Therefore, if a company holds cryptocurrencies for sale purposes in the ordinary course of business, it could meet the conditions required for inventories. For example, consider the case of a broker-trader of cryptocurrencies who acquires bitcoins with the only purpose of generating a short-term profit by reselling them. In this case, cryptocurrencies can be classified as inventory. Therefore, the initial asset recognition will be at the acquisition cost (fair value at acquisition date) and subsequent evaluations will be at the lower cost and net realisable value (same as for “regular” inventories) or at fair value less costs to sell (applicable only to commodity broker-traders). In this latter case, changes in fair value will be recognised in net income. Hence any change in the market value of cryptocurrencies will impact net income.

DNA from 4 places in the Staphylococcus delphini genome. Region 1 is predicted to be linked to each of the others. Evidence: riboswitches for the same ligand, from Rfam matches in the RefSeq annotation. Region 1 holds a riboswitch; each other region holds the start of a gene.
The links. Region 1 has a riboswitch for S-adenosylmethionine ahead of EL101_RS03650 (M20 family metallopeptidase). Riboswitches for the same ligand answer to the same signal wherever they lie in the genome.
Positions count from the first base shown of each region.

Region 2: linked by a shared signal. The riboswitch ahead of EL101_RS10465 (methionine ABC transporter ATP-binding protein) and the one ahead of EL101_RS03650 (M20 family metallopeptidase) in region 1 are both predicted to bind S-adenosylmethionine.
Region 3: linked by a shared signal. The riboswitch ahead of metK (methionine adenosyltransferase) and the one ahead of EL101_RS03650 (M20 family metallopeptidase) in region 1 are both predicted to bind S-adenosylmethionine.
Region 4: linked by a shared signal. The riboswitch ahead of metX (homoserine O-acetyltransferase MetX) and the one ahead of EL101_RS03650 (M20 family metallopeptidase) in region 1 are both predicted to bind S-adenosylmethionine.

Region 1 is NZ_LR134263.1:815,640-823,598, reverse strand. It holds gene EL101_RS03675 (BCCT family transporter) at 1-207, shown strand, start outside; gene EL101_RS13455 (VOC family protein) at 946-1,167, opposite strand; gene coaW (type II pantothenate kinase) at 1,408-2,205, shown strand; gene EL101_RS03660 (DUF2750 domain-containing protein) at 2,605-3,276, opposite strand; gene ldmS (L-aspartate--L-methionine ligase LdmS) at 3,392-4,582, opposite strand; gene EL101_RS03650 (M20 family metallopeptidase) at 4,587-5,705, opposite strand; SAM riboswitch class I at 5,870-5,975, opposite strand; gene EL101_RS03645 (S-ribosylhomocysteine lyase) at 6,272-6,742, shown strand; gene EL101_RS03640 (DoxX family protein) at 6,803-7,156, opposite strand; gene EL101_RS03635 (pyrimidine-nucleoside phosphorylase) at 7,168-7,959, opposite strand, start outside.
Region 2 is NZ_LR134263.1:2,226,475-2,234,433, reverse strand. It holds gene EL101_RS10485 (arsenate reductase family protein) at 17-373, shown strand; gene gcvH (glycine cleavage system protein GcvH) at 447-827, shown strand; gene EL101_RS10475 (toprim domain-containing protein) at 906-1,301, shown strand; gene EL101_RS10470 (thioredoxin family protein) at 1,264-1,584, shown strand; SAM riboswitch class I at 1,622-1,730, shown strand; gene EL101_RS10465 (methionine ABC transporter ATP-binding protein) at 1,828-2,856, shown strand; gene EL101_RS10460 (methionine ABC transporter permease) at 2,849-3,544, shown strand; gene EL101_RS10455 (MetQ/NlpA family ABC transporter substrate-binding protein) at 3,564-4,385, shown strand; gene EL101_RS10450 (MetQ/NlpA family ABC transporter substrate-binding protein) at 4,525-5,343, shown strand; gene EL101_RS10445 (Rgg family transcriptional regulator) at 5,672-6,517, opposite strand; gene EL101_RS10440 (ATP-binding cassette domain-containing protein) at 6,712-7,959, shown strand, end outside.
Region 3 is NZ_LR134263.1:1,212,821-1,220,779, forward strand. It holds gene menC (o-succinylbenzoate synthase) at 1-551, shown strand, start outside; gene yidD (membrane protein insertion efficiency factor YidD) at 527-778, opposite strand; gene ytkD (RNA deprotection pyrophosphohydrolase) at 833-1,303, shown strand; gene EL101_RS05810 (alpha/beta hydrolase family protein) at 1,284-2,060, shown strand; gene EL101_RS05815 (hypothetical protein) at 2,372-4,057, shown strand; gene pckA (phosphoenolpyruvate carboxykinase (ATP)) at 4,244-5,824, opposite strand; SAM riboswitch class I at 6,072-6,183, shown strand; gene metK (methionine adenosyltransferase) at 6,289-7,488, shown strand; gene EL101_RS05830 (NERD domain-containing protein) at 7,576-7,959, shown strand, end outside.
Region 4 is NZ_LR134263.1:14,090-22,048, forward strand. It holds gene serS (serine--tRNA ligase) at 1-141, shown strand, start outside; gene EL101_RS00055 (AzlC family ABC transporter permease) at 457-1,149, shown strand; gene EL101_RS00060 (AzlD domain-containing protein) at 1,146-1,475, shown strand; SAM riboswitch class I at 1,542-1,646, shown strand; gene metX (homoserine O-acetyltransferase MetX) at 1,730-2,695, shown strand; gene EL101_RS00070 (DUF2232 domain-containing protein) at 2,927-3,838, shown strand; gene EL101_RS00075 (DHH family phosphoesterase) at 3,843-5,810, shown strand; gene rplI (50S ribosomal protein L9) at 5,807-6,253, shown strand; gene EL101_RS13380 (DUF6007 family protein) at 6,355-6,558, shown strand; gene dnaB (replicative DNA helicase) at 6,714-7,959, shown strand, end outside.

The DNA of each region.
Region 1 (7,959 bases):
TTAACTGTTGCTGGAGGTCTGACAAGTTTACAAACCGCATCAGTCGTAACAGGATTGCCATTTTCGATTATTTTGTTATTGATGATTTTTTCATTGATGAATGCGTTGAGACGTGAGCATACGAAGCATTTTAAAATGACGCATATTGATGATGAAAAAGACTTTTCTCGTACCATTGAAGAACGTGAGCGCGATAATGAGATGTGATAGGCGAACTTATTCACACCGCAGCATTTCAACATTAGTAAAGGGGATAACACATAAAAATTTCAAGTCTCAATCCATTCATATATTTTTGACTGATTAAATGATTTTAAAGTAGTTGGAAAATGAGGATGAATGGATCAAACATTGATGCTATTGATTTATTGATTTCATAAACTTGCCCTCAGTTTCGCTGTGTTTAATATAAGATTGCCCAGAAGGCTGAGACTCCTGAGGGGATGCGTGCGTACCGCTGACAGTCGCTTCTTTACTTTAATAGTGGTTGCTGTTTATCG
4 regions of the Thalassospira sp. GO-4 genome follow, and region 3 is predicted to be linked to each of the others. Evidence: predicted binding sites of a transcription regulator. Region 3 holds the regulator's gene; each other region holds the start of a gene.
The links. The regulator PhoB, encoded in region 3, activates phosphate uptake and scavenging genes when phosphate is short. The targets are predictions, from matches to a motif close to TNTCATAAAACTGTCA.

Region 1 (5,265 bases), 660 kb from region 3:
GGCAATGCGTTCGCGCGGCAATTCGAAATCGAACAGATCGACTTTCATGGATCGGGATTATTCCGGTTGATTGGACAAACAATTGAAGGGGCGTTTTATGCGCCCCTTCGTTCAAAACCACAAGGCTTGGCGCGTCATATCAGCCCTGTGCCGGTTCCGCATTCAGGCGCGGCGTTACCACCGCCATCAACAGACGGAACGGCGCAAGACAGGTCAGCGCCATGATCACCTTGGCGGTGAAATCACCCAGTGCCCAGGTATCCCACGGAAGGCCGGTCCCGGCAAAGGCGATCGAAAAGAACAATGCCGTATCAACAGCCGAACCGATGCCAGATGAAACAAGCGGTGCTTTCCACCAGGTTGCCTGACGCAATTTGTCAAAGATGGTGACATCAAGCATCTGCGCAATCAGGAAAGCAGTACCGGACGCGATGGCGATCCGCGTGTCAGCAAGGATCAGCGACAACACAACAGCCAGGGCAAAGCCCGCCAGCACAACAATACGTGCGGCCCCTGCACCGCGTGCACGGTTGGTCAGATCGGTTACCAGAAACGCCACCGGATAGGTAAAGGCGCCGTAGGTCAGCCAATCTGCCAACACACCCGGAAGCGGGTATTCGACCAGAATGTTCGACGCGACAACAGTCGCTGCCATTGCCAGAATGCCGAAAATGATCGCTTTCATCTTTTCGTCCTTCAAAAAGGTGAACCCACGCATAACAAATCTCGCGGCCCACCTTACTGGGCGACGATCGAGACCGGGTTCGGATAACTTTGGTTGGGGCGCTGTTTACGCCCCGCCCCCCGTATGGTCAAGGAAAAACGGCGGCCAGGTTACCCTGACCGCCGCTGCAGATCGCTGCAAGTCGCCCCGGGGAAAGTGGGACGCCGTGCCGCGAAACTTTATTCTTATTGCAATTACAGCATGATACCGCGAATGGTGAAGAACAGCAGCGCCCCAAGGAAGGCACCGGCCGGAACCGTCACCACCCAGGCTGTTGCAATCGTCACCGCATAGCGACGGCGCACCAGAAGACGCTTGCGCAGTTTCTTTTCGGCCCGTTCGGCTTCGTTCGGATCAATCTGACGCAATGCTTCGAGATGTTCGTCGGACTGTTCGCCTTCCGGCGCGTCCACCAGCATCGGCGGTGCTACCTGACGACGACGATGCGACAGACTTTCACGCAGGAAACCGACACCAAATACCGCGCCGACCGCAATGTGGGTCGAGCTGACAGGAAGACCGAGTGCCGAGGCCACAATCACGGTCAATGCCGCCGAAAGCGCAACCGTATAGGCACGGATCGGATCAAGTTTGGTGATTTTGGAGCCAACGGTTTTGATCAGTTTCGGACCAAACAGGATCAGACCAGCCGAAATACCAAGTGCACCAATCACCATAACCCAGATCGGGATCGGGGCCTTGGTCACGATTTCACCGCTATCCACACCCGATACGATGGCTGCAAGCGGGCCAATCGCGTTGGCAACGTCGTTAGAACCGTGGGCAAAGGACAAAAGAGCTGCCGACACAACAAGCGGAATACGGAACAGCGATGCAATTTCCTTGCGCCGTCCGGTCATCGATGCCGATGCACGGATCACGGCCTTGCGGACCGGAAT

If the cryptocurrencies are not held for trading, but rather for longer investment purposes, they may not be classified as inventories, and consequently considered as intangible assets. The initial asset recognition is still at acquisition cost. For subsequent evaluations, companies can choose between the cost method and the revaluation method, assuming an active market exists. Using the cost model implies recognising cryptocurrencies at acquisition cost and testing them for impairment at least once a year. Under the revaluation method, cryptocurrencies are fairly valued regularly (multi-year frequency). Fair value gains are not recognised in net income, but in other comprehensive income, while losses below the acquisition cost are recognised in net income.